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Let’s inject some sense

One injector, two injectors, three injectors... Copperfield is exasperated by the arse-covering approach to anaphylaxis.

One injector, two injectors, three injectors... Copperfield is exasperated by the arse-covering approach to anaphylaxis.



It's the middle of an unreasonably busy duty doctor session. I'm checking the repeat prescriptions for schoolboy errors as they flash momentarily into my field of vision. If subliminal advertising works then I reckon I can make a convincing case for subliminal prescription scanning.

At the bottom of the pile are those that the pharmacist has sent back for amendments – there are no gentamicin and hydrocortisone ear drops, the delivery man didn't bring any 500mg naproxen tablets and there's a supply chain problem with adrenaline auto-injectors. He tells me not to worry, though… the alternative brand costs a little more but in percentage terms the difference isn't that great. When you're spending around £30, what's a pound either side?

There are some things that we buy but hope we'll never have to use, like puncture repair kits or disaster recovery CDs for our computers. And there are some prescriptions I hope will get to their use-by dates without being filled, like GTN sprays for angina and self-injectors for anaphylaxis.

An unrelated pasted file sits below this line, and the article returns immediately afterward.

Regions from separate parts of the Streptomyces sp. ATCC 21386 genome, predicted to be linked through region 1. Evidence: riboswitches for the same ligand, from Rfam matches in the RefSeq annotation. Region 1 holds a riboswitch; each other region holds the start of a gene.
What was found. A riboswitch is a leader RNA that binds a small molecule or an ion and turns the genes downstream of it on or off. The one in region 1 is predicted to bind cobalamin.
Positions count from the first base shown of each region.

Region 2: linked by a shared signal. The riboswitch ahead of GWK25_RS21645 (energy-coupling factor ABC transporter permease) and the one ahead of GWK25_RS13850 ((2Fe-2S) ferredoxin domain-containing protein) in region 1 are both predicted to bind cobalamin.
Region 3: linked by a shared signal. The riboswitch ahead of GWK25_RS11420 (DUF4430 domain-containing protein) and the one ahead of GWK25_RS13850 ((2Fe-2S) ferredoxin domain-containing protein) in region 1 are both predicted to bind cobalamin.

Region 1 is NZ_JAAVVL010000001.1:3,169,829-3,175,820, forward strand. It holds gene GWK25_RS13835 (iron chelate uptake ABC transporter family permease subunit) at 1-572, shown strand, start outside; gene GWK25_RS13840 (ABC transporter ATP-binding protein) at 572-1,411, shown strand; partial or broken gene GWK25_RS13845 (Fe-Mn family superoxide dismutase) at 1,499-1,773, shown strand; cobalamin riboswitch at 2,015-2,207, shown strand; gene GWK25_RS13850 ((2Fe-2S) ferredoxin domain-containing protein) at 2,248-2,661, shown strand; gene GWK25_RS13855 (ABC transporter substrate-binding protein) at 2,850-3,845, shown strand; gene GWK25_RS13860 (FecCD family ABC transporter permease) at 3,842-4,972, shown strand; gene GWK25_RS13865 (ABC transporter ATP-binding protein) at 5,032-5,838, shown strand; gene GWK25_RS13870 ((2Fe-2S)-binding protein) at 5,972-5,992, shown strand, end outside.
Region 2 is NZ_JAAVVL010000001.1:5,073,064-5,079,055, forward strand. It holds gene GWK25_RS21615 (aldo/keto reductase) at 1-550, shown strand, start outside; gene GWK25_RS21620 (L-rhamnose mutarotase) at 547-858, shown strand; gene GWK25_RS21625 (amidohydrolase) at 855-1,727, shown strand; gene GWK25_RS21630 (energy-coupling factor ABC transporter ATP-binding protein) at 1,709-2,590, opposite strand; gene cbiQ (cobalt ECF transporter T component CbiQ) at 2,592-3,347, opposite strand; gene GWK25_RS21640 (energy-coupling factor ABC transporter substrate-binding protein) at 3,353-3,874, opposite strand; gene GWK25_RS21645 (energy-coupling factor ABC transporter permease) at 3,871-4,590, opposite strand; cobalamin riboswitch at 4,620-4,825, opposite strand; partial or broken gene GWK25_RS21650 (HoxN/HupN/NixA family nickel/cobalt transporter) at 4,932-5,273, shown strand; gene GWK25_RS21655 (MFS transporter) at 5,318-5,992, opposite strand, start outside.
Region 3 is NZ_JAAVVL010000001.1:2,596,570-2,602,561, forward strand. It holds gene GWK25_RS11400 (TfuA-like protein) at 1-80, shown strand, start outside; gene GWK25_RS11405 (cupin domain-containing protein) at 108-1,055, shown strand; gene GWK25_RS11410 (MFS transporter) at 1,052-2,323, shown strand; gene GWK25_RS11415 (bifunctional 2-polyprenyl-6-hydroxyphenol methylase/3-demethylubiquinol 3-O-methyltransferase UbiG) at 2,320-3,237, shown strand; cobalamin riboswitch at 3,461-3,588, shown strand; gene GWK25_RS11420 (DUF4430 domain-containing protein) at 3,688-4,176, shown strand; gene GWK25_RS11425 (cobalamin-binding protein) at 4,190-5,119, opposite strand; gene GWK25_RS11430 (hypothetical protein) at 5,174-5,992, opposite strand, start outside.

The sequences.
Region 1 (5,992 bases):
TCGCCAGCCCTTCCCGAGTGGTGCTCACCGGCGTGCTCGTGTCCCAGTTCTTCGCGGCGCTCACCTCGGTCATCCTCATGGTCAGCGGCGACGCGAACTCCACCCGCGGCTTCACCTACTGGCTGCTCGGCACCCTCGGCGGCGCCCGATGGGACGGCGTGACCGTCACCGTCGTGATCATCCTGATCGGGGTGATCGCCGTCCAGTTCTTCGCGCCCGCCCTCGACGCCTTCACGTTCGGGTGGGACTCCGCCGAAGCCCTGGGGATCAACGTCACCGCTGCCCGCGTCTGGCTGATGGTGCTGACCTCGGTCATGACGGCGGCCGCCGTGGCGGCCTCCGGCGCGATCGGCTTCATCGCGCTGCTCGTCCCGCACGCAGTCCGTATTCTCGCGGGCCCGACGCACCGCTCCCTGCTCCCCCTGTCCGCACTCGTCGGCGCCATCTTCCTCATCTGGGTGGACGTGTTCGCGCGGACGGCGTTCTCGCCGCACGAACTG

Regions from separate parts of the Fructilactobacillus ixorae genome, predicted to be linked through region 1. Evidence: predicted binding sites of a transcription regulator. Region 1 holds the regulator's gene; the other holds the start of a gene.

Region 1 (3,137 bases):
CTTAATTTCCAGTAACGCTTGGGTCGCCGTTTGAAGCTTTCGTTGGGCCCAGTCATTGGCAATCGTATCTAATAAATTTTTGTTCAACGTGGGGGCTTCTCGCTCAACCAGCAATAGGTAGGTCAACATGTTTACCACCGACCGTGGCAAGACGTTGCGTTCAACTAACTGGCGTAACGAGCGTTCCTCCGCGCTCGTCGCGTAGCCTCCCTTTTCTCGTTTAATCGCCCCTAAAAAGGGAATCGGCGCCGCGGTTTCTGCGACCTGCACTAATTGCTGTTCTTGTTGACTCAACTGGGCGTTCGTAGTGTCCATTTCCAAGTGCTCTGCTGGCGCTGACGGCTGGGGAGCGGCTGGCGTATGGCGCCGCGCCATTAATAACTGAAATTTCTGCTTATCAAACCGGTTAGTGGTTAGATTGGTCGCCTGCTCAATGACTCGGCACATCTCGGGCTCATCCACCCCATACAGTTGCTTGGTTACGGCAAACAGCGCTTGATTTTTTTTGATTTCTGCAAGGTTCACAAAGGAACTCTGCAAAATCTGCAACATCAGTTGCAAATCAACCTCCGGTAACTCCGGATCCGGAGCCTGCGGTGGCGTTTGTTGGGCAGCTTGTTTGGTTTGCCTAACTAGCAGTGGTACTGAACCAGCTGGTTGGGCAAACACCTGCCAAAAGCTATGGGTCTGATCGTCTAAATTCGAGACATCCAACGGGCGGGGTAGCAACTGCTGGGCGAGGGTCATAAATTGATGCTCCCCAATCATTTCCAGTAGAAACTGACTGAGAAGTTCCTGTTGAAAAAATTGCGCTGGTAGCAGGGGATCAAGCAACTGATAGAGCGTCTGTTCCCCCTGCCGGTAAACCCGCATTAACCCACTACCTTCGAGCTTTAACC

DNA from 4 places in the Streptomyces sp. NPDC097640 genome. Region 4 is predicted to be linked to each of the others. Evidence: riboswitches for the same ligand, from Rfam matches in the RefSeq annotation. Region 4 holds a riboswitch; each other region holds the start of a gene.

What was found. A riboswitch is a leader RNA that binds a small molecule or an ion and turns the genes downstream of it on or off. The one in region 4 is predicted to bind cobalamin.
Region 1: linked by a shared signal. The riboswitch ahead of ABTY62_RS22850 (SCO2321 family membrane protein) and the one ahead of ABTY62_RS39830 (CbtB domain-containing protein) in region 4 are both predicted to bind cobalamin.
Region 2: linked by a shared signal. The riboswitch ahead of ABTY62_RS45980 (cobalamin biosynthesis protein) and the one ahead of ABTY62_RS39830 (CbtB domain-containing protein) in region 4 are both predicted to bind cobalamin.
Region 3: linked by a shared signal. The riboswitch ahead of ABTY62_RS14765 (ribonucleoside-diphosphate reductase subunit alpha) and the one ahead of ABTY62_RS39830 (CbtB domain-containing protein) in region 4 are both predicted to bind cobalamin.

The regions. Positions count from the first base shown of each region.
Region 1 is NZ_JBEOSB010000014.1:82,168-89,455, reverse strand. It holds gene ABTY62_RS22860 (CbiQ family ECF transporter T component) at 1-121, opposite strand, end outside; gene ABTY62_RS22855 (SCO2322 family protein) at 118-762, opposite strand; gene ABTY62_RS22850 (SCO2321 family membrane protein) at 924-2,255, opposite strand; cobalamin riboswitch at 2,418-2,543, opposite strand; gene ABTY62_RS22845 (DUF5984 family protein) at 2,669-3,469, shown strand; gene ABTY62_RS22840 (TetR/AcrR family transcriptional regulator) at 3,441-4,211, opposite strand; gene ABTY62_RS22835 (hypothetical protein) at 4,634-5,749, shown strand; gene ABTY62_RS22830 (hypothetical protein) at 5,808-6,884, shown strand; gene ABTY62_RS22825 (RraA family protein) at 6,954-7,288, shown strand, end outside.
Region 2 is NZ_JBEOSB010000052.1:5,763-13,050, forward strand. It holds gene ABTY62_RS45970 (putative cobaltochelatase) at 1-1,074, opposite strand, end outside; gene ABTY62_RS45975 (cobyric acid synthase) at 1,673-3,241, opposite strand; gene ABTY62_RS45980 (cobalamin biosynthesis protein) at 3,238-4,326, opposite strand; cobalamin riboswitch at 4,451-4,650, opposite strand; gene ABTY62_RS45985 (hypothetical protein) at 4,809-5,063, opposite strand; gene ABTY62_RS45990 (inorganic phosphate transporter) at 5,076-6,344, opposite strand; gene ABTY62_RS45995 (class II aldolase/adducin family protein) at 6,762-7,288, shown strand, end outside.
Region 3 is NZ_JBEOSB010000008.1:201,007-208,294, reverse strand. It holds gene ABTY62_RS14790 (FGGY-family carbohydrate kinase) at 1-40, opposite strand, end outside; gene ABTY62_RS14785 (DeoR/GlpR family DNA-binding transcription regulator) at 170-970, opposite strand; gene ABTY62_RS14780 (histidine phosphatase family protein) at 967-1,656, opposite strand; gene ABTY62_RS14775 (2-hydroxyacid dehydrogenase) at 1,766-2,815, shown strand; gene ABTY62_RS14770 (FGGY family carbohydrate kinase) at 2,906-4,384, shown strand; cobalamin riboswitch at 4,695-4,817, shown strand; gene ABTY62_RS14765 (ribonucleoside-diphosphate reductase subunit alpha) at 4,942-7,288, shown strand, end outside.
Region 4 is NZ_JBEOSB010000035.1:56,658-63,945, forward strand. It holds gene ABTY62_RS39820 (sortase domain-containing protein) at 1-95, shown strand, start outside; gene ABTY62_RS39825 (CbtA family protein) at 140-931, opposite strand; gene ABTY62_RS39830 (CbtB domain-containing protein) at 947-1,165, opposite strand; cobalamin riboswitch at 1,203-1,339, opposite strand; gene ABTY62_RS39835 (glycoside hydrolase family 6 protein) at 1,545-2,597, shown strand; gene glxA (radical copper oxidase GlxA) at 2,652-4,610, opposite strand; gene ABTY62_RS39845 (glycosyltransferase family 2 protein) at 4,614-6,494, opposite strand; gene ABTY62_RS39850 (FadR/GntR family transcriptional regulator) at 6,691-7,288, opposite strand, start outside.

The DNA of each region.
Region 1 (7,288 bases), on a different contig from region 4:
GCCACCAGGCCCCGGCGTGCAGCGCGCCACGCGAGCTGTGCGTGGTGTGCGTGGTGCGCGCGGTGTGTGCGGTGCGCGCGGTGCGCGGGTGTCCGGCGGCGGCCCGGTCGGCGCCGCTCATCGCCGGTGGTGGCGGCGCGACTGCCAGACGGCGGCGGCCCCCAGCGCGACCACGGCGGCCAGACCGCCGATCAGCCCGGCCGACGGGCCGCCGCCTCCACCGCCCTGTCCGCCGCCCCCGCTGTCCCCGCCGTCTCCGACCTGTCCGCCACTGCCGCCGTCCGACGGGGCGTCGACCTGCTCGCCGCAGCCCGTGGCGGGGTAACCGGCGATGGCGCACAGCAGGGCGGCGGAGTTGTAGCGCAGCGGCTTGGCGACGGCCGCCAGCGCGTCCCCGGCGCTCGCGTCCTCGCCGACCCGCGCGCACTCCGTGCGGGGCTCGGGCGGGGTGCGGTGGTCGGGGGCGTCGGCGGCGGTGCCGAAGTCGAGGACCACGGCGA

GTN sprays are cheap enough to be disposable but four Epipens or Anapens will set the NHS back well over £100. Come their expiry date, they're landfill.

The word on the street in Essex is that every patient has to have two injectors, in case the first one misfires or a second dose is needed. That's despite the fact that the UK Resuscitation Council's guidelines advise that patients should be prescribed one device and trained how to use it properly, on the grounds that device failures are, apparently, ‘exceedingly uncommon'. The local nursery nurses, in true arse-covering style, insist all children in their care have two injectors on the premises.

The nurses have another interesting rule. They say they cannot (for which read, will not) administer any medication to a child unless it is prescribed for that individual. They even try it on with Calpol.

The rules also apply to Epipens and Anapens, so nursey's shelves are groaning with unused kit, on the off-chance one of their little terrors might somehow sneak a peanutlicious Jordan's cereal bar past the sniffer dogs.

Around one child in a hundred suffers from a genuine nut allergy, but the average nursery seems to have three or four kids with prescriptions. Statistics are all very well, but they don't necessarily apply to the alarming world of the Daily Mail-reading parent.

Now… an analogy. Suppose, God forbid, that one of the kids caught fire. How many extinguishers would you expect the school to have? I'm guessing two, one to use first and another as back-up in case the first failed or a second was needed.

Now imagine the teachers needed a list of children on whom the extinguisher could be used. Can you see where I'm going here? I'd be happy to sign the list off for them. Tough luck for the new kid though. If his name's not been added, he's toast.

So let's be sensible, supply two injectors per school and save a shed load of money. After all, if a previously undiagnosed child had their first anaphylactic reaction during school hours, would the nurse with the adrenaline in their drawer stand back and do nothing on the grounds that the child's name wasn't on their list?

Oh come on! Not even I'm that cynical.

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